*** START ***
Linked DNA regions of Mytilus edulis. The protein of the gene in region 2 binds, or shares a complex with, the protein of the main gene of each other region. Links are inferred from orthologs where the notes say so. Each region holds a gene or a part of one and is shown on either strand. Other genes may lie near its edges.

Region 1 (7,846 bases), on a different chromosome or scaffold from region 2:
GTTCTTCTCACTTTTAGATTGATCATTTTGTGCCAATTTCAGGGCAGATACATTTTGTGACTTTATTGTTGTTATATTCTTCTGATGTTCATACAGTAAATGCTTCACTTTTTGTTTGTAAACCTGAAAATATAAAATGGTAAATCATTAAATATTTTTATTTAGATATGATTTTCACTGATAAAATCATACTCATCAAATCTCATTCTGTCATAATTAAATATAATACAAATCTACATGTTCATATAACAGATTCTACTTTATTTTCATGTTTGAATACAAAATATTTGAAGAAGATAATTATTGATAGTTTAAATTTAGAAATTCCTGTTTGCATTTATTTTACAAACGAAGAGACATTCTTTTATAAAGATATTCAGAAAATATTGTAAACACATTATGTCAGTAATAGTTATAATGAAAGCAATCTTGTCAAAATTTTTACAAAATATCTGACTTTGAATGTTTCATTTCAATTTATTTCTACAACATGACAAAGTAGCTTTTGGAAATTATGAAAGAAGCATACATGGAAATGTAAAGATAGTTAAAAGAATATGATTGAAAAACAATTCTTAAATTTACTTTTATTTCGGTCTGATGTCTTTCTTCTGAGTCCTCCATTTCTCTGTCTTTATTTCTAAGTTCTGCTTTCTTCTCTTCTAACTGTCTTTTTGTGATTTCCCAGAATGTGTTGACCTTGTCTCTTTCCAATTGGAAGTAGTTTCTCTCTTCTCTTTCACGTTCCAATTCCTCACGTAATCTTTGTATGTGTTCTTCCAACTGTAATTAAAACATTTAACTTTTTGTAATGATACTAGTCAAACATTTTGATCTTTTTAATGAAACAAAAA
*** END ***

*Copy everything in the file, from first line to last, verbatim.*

Linked DNA regions of Mytilus edulis. The protein of the gene in region 2 binds, or shares a complex with, the protein of the main gene of each other region. Links are inferred from orthologs where the notes say so. Each region holds a gene or a part of one and is shown on either strand. Other genes may lie near its edges.

Region 1 (7,846 bases), on a different chromosome or scaffold from region 2:
GTTCTTCTCACTTTTAGATTGATCATTTTGTGCCAATTTCAGGGCAGATACATTTTGTGACTTTATTGTTGTTATATTCTTCTGATGTTCATACAGTAAATGCTTCACTTTTTGTTTGTAAACCTGAAAATATAAAATGGTAAATCATTAAATATTTTTATTTAGATATGATTTTCACTGATAAAATCATACTCATCAAATCTCATTCTGTCATAATTAAATATAATACAAATCTACATGTTCATATAACAGATTCTACTTTATTTTCATGTTTGAATACAAAATATTTGAAGAAGATAATTATTGATAGTTTAAATTTAGAAATTCCTGTTTGCATTTATTTTACAAACGAAGAGACATTCTTTTATAAAGATATTCAGAAAATATTGTAAACACATTATGTCAGTAATAGTTATAATGAAAGCAATCTTGTCAAAATTTTTACAAAATATCTGACTTTGAATGTTTCATTTCAATTTATTTCTACAACATGACAAAGTAGCTTTTGGAAATTATGAAAGAAGCATACATGGAAATGTAAAGATAGTTAAAAGAATATGATTGAAAAACAATTCTTAAATTTACTTTTATTTCGGTCTGATGTCTTTCTTCTGAGTCCTCCATTTCTCTGTCTTTATTTCTAAGTTCTGCTTTCTTCTCTTCTAACTGTCTTTTTGTGATTTCCCAGAATGTGTTGACCTTGTCTCTTTCCAATTGGAAGTAGTTTCTCTCTTCTCTTTCACGTTCCAATTCCTCACGTAATCTTTGTATGTGTTCTTCCAACTGTAATTAAAACATTTAACTTTTTGTAATGATACTAGTCAAACATTTTGATCTTTTTAATGAAACAAAAA